Pizza Is Unhealthy, But You Can Make It Healthier

Last Updated: Apr 04, 2024

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Pizza is my dietary Achilles heel. In fact, we have a bi-monthly pizza night at the Kummer household, despite the fact that all four members of the family follow an animal-based diet

I’ve always assumed it was common knowledge that pizza is junk food. But recently, I’ve started noticing articles from reputable sources claiming that pizza is actually good for you (at least when made with relatively clean ingredients).

That argument is usually based on the idea that cheese is a good source of calcium and other nutrients, and, to a lesser extent, that whole grains are an important part of a “balanced diet.”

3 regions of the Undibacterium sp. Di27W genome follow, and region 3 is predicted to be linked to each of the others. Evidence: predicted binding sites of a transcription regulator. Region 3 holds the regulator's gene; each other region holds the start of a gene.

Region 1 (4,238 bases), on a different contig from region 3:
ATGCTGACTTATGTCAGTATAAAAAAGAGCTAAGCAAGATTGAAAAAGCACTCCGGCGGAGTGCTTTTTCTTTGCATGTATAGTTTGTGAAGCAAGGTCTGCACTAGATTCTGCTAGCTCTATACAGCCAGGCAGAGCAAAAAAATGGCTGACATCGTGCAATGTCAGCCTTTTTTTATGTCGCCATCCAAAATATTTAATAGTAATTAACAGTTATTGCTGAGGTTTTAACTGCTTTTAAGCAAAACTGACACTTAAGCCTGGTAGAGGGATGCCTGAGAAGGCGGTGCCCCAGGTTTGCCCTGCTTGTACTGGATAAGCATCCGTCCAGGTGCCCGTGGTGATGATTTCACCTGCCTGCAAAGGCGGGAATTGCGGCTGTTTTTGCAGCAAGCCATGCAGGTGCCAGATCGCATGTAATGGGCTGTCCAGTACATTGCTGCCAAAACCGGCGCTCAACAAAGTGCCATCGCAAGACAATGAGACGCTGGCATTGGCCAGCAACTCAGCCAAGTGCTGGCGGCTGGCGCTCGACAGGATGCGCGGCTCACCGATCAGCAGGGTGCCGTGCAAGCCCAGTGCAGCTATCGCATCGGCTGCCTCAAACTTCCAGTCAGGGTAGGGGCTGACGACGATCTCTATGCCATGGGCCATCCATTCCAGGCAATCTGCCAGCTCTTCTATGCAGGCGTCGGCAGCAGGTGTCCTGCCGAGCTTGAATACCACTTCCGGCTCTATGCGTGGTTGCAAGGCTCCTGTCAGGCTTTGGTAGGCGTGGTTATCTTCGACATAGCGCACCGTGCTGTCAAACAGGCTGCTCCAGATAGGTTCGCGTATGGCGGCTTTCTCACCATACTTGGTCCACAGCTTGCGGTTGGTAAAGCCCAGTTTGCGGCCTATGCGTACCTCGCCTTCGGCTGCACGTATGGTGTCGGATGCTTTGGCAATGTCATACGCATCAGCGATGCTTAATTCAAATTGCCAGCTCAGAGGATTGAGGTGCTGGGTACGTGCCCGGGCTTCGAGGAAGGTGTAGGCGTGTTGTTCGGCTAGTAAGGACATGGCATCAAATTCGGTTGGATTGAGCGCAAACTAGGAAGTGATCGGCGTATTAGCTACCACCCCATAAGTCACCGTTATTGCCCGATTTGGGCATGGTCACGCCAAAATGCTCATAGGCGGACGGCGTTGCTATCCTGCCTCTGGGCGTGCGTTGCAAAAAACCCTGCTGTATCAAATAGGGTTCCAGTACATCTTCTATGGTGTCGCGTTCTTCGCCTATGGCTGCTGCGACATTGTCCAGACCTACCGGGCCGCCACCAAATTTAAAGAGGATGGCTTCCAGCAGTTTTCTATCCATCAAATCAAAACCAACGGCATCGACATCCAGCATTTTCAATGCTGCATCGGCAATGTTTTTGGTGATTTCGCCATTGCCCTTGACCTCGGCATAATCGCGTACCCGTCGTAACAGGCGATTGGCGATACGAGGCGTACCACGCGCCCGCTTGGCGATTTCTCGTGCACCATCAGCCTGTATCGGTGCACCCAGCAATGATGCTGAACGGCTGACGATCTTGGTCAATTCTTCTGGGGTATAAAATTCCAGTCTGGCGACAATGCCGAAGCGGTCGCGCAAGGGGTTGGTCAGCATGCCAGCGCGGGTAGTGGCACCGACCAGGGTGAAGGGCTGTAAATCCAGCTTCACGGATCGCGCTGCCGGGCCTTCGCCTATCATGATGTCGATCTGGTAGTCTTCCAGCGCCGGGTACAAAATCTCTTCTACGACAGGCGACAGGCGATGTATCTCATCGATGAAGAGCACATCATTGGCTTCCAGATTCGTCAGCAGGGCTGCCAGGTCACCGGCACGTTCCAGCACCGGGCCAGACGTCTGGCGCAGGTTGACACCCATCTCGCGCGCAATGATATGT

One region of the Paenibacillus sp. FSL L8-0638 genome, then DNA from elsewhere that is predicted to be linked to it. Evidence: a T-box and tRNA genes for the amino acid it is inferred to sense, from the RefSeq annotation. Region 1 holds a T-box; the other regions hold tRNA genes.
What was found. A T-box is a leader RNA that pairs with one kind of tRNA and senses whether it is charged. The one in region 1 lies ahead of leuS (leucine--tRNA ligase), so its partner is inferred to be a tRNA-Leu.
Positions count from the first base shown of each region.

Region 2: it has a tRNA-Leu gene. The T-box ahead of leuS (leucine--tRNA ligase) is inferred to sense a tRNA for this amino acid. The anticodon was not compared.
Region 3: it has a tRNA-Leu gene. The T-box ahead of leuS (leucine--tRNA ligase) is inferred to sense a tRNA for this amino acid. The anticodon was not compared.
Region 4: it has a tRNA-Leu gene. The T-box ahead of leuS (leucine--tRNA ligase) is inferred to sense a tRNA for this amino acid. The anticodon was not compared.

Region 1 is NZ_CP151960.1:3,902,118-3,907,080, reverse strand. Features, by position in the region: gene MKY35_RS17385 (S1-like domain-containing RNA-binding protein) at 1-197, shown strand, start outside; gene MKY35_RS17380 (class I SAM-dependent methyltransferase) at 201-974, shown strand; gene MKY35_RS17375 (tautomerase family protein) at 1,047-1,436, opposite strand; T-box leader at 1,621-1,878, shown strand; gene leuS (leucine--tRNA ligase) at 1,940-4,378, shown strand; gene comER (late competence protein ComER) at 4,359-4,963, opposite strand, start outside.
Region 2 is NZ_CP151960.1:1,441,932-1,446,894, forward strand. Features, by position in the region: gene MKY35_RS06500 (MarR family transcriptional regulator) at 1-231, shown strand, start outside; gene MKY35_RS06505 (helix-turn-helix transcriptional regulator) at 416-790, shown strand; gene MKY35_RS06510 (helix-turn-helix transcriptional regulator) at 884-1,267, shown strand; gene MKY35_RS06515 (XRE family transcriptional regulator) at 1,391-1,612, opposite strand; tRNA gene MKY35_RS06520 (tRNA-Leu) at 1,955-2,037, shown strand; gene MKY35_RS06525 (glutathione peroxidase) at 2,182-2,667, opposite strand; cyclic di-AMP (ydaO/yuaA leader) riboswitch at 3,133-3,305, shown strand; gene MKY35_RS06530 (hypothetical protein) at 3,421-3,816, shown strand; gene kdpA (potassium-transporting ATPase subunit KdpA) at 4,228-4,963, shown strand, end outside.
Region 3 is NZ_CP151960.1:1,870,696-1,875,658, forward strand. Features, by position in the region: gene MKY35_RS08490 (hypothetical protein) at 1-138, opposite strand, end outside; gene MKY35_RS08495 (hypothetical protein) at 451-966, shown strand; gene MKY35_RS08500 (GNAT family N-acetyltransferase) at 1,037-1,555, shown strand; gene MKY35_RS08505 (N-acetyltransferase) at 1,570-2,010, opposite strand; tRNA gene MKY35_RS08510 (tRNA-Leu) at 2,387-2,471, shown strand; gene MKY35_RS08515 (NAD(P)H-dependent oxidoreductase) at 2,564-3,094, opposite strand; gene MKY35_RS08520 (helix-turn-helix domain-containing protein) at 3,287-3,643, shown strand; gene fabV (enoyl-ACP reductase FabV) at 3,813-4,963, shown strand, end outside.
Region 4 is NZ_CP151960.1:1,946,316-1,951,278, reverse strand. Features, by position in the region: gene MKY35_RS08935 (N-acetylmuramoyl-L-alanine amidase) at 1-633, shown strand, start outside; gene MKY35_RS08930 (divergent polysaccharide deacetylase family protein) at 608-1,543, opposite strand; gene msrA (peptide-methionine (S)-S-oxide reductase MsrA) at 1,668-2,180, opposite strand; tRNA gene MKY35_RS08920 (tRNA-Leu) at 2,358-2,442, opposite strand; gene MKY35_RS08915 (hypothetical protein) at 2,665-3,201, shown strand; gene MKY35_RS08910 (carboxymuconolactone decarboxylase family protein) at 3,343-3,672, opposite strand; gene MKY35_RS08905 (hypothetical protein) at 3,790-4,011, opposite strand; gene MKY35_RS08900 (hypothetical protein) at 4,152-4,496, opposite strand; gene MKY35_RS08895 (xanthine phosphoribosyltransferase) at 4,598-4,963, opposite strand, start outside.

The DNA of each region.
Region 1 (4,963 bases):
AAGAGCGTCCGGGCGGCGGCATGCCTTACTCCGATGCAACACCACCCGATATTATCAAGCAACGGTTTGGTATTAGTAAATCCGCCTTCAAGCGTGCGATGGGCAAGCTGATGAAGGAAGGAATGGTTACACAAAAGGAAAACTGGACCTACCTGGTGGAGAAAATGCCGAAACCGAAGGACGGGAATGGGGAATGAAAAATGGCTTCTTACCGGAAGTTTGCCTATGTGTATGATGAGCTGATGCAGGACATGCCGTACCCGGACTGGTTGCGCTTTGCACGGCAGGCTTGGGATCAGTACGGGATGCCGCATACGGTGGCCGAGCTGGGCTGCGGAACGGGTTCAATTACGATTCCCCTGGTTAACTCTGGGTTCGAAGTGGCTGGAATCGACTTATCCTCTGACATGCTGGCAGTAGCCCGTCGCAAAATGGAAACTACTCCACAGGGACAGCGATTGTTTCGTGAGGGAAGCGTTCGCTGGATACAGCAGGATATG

While it’s true that dairy has some health benefits, eating ultra-processed mozzarella cheese on a pizza is certainly not the best way to leverage them. And don’t even get me started on the alleged health benefits of “whole grain” foods.

Let’s be clear: pizza is an inherently unhealthy food that can be made somewhat healthier depending on its ingredients and preparation method. This is primarily because when made with wheat crust, it causes a massive spike in your blood glucose levels that can contribute to insulin resistance and weight gain.

It’s not going to kill you to eat it once in a while, but it’s also not something that should be consumed regularly if you’re trying to adhere to a healthy dietary framework. 

This article will explain why pizza is unhealthy, using an example of my own blood glucose levels on a day that I ate it. I’ll also bust some of the myths surrounding this delicious junk food, and introduce you to a few healthier pizza alternatives that you can enjoy (more or less) guilt-free.